By Paul Donno
What lengths do local companies have to go to in order to access Superfast Broadband?
Following on from John Mayhew’s discussion last month on how critical Superfast Broadband is to the town’s business success we look at the experiences of two Chamber members.
Earlier this year local hotel and conferencing facility Days Inn took the decision to make a significant investment to improve their broadband provision.
Inconsistent broadband had been a cause of dissatisfaction for guests for quite some time and the management team at the hotel were keen to address the issue and to offer a free Wi-Fi service for guests and customers.
The Days Inn also wanted to encourage non-residents to use the comfortable and spacious Kingfisher coffee lounge and bar for business meetings and for socialising.
It was felt that providing free access to fast and reliable broadband would encourage local people to make more use of the facilities.
A BT Openreach dedicated fibre optic leased line was installed to provide a dedicated connection between the exchange and the hotel.
The benefit of a dedicated leased line over a standard broadband or fibre optic broadband solution, where the bandwidth is shared by everyone else on the local exchange, is that the hotel would receive a guaranteed bandwidth at all times.
With a dedicated leased line data could be both sent and received at speeds of 20mbp. A standard connection might provide downloads of up to 20mbps but uploads of data would generally be far slower at speeds of between 0.5-1.0mbps.
After choosing the best option on the market and hoping to offer one of the fastest broadband connections in the town the hotel were soon disappointed to learn that their Superfast Broadband was not quite as reliable as they had hoped.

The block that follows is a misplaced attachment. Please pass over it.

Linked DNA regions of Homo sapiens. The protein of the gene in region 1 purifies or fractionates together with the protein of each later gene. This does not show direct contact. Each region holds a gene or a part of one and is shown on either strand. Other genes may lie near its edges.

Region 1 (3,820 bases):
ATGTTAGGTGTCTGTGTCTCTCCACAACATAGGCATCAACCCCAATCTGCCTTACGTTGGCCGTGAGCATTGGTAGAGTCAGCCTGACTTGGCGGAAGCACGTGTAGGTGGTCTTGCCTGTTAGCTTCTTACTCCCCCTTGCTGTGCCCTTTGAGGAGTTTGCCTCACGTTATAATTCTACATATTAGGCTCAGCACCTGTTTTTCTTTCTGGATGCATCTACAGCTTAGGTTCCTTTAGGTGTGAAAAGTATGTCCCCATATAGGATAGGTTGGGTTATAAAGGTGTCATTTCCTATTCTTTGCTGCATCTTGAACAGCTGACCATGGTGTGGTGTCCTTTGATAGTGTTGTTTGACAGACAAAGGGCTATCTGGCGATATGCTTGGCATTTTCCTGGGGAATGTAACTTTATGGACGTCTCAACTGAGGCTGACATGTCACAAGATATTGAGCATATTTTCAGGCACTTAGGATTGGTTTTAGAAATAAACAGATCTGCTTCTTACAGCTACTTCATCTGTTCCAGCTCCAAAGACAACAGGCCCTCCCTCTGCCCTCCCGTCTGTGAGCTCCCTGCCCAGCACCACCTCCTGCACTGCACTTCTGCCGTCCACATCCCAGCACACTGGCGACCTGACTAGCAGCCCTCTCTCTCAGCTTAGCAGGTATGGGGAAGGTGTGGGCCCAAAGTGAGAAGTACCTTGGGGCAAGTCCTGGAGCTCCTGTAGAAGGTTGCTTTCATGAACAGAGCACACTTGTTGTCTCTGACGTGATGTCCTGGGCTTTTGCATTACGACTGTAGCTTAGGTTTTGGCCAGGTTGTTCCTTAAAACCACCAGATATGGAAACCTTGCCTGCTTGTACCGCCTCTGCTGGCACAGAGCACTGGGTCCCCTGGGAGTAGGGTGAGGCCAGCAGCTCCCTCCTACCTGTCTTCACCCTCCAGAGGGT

On further investigation it was discovered that additional work was required to the infrastructure of the existing Wi-Fi delivery system within the hotel to ensure that residents and non residents could benefit fully from the free superfast broadband service.
At the beginning of this month new Cisco Wi-Fi access points were installed and the Superfast Broadband is now delivering as it should.
The total investment from Days Inn Haverhill to address the shortcomings of the existing broadband provision and offer their clients a free and reliable service has required a five figure investment.
On the other side of town the Haverhill Research Park is moving forward at pace. Planning consent has been received for an Innovation Centre – the Epicentre, which should open for business in September 2015.
A fast, reliable broadband service is a fundamental requirement for such a prestigious site. and Nic Rumsey, from Carisbrooke Investments, has already committed to installing a dedicated, uncontended, fibre optic broadband solution.
These two key businesses within the town could not afford to wait for the powers that be to determine their fate in the Superfast Broadband postcode lottery.
They have had to accept responsibility for providing an essential service, critical to their success, and make a significant investment to ensure they are able to satisfy the requirements of their marketplace.
Not every business is in a position to make such a large financial commitment.
It is imperative that the businesses of Haverhill and the surrounding area work together, alongside the Chamber of Commerce, to resolve this issue as quickly as possible.